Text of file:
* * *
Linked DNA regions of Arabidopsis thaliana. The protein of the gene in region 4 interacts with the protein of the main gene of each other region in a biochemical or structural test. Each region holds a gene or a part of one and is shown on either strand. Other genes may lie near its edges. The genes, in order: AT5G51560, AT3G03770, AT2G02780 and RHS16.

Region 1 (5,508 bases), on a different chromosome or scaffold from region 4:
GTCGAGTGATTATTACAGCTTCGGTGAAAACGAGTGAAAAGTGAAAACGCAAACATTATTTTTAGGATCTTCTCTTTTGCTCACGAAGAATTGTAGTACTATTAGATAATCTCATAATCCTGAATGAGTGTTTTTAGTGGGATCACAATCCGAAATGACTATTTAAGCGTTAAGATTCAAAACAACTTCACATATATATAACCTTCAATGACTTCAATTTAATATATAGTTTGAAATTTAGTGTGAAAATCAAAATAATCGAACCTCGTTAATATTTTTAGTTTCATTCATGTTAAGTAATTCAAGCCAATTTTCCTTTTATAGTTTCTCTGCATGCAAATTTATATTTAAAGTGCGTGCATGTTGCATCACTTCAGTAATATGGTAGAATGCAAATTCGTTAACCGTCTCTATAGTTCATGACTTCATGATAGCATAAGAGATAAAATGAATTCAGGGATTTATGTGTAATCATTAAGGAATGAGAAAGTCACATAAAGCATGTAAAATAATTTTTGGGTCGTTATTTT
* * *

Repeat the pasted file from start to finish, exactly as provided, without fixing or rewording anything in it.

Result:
Linked DNA regions of Arabidopsis thaliana. The protein of the gene in region 4 interacts with the protein of the main gene of each other region in a biochemical or structural test. Each region holds a gene or a part of one and is shown on either strand. Other genes may lie near its edges. The genes, in order: AT5G51560, AT3G03770, AT2G02780 and RHS16.

Region 1 (5,508 bases), on a different chromosome or scaffold from region 4:
GTCGAGTGATTATTACAGCTTCGGTGAAAACGAGTGAAAAGTGAAAACGCAAACATTATTTTTAGGATCTTCTCTTTTGCTCACGAAGAATTGTAGTACTATTAGATAATCTCATAATCCTGAATGAGTGTTTTTAGTGGGATCACAATCCGAAATGACTATTTAAGCGTTAAGATTCAAAACAACTTCACATATATATAACCTTCAATGACTTCAATTTAATATATAGTTTGAAATTTAGTGTGAAAATCAAAATAATCGAACCTCGTTAATATTTTTAGTTTCATTCATGTTAAGTAATTCAAGCCAATTTTCCTTTTATAGTTTCTCTGCATGCAAATTTATATTTAAAGTGCGTGCATGTTGCATCACTTCAGTAATATGGTAGAATGCAAATTCGTTAACCGTCTCTATAGTTCATGACTTCATGATAGCATAAGAGATAAAATGAATTCAGGGATTTATGTGTAATCATTAAGGAATGAGAAAGTCACATAAAGCATGTAAAATAATTTTTGGGTCGTTATTTT